Spotting the Early Signs of Alzheimer’s Disease

Spotting the Early Signs of Alzheimer’s Disease

Forgetfulness is a normal part of aging. Whether it’s misplacing the house keys or not remembering the name of your next door neighbor, memory loss is not uncommon for older adults.

Still, there are differences between typical memory loss and early signs of Alzheimer’s disease. Here are a few guidelines that can help you tell the difference between the two.

The National Institutes on Aging   (NIA), reveals some of the early signs of Alzheimer’s include:

  • Finding it hard to remember things
  • Asking the same questions over and over
  • Having trouble with simple math problems or paying bills
  • Getting lost
  • Losing items or putting them in odd places

While the above can happen to most people now and then, you should see a doctor if anything in this list is happening often.

What to Expect from the Doctor

A checkup for memory loss covers several areas. Your doctor may:

  • Take a complete medical history and ask about the use of prescription and over-the-counter drugs
  • Ask you and your family questions about how you’re doing on everyday things like paying bills, shopping or driving
  • Test your memory, problem-solving, language and counting skills
  • Collect blood and urine and request other medical tests
  • Order brain scans to rule out other possible causes

As there is no cure for Alzheimer’s, doctors may focus on managing the disease through medications, mental and physical activities, even support groups.

Differences Between Alzheimer’s Disease and Normal Aging


Normal aging

Often makes poor decisions

Makes poor decisions once in a while

Difficulty handling monthly bills

Occasionally forgets a payment

Loses track of the day or time of year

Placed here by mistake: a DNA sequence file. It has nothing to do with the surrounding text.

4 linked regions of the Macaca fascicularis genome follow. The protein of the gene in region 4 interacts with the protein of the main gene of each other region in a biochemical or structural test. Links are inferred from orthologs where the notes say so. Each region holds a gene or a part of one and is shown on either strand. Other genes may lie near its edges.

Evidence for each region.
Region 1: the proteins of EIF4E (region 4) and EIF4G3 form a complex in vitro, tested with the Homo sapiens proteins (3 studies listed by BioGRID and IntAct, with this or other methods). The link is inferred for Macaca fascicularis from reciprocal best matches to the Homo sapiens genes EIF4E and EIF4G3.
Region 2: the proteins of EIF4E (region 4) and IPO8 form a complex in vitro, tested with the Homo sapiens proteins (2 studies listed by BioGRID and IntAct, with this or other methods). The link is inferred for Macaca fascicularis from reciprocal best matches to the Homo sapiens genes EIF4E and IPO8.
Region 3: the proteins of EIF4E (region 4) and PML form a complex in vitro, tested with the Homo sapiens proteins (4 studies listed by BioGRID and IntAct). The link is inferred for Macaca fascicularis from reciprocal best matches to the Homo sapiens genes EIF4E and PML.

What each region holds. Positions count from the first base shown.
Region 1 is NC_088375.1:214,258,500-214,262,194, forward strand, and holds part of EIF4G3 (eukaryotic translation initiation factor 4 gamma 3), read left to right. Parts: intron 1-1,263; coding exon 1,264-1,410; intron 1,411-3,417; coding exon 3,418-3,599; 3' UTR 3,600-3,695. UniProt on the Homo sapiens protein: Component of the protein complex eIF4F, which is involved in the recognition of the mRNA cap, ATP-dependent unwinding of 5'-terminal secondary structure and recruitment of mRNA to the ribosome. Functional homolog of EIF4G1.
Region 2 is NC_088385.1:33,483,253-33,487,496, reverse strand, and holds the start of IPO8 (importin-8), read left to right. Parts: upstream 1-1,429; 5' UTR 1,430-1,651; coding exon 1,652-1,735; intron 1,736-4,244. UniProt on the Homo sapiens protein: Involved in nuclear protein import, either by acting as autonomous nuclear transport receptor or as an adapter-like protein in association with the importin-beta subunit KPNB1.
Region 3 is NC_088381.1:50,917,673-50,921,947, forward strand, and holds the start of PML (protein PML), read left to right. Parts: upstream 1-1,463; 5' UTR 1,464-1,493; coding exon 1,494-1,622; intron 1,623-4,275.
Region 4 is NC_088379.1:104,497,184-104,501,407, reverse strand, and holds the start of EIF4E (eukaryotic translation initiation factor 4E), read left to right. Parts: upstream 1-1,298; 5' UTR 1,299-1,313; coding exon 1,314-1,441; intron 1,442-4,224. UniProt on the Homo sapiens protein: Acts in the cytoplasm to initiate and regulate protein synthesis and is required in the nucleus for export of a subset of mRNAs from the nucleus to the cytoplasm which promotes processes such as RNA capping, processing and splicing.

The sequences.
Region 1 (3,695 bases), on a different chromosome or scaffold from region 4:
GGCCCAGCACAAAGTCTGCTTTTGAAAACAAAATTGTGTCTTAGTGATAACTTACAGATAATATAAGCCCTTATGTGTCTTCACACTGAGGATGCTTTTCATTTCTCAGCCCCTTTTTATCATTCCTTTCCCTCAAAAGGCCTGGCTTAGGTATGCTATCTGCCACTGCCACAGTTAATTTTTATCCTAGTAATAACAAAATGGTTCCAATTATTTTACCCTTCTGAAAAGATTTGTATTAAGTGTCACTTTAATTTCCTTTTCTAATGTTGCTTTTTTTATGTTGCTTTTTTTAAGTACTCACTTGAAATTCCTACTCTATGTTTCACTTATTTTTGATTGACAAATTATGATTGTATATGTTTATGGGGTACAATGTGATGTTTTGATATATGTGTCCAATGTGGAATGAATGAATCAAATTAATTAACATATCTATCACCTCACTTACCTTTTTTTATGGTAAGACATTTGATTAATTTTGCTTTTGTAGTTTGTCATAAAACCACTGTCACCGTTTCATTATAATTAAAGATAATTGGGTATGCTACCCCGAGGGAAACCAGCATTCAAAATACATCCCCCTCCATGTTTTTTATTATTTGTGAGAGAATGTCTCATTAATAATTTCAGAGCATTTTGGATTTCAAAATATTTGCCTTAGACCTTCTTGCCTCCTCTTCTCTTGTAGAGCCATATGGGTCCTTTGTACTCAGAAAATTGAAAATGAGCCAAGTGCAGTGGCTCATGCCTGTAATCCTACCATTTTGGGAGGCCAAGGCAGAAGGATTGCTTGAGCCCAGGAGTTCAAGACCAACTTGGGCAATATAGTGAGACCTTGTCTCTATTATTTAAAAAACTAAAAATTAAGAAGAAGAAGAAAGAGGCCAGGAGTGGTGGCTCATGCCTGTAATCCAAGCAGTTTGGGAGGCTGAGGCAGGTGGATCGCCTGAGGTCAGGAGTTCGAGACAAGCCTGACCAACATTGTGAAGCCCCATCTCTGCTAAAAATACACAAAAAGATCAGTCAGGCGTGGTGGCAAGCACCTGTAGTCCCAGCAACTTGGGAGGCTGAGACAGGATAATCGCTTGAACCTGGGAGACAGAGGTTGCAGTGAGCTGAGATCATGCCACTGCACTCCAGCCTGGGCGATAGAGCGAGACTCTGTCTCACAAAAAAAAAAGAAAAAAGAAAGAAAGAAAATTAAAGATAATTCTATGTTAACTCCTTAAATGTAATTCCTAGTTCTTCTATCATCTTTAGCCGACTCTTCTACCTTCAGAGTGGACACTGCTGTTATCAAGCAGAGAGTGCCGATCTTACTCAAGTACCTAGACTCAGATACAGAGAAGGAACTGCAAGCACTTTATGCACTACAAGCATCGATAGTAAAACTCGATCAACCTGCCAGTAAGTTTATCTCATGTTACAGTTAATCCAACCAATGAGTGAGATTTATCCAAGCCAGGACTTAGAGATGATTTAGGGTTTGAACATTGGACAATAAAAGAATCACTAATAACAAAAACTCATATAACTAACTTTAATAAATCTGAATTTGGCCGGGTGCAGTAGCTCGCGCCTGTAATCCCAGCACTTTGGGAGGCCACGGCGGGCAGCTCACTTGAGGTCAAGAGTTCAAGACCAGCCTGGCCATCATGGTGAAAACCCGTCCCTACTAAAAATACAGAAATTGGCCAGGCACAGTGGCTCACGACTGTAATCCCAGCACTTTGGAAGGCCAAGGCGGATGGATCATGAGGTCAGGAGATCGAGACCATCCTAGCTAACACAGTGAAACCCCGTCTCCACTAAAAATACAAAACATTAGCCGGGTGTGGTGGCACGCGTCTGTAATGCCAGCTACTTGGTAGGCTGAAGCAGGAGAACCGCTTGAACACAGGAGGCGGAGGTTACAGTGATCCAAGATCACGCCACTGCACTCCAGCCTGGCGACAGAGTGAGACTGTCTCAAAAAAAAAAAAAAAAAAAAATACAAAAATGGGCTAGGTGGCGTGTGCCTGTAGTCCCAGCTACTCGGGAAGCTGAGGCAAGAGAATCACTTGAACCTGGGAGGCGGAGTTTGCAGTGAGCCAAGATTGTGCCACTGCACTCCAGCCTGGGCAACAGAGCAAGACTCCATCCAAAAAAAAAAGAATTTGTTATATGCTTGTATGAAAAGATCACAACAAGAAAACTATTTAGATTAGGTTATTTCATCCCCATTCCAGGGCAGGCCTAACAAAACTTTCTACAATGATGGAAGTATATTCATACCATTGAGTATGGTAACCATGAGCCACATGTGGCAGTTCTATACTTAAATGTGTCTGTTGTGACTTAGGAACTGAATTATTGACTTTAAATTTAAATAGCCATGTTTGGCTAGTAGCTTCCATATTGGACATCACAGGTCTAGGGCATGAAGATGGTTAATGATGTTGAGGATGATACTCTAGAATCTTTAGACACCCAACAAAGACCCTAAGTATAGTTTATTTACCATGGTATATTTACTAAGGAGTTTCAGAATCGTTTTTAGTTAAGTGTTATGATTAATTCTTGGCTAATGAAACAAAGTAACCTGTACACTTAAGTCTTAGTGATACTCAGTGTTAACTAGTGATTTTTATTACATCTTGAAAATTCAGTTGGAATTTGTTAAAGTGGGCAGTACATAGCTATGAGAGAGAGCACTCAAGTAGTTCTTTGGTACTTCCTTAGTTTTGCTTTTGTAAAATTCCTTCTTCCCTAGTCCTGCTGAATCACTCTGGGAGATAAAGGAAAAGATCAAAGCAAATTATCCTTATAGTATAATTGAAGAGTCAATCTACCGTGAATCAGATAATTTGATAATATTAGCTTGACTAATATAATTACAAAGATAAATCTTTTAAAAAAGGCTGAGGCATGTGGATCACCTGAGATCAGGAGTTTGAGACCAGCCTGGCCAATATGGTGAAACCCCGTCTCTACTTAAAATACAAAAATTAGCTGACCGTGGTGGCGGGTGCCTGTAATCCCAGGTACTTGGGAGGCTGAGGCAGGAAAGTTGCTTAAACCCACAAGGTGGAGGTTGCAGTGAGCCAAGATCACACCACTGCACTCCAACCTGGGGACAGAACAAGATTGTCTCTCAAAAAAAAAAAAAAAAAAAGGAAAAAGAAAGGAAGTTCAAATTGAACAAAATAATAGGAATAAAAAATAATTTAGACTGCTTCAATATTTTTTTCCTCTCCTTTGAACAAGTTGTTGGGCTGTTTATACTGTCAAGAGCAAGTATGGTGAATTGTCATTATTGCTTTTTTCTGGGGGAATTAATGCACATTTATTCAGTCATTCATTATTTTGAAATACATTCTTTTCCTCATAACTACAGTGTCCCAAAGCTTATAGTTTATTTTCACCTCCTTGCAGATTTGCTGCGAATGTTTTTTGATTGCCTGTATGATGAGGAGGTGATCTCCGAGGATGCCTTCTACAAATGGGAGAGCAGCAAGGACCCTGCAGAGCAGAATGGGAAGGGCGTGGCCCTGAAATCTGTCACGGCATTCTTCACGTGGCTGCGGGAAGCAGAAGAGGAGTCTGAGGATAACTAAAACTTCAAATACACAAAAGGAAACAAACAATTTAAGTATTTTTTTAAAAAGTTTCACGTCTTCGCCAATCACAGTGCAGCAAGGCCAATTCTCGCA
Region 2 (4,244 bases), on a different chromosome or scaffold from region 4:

Forgets which day it is, but remembers later

Trouble holding a conversation

Sometimes forgets which word to use

Frequently loses items or puts them in odd locations

Loses items from time to time

A Few Tips to Improve Memory

If you’re having trouble with your memory, consider trying some – or all – of the following activities:

  • Take a daily walk. You’ve heard it before, but physical activity is one of the best paths to overall health. Aim for 30 minutes a day. Physical activity improves blood flow to the brain.
  • Get social. Yes, Facebook    is a wonderful way to stay in touch with people, but remember to go out in the world and get together with others.
  • Acquire a new skill or hobby. Tackle a Sudoku or crossword puzzle, go dancing or join a book club.
  • Reduce stress. Of course, that can be easier said than done but the fact is stress produces a hormone called cortisol, which has been linked to short-term memory loss in older adults.
Memory Loss: It’s Not Always Alzheimer’s

Problems with memory can have a variety of causes. Medication side effects, vitamin B12 deficiency, tumors, infections and blood clots in the brain are just some of the culprits. If you are concerned about memory loss, reach out to your doctor. And if you haven’t had your annual wellness exam, that may be a good place to start.

Source: Alzheimer's Disease and Related Dementias  National Institute on Aging, 2021.
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Originally published 1/16/2017; Revised 2019, 2021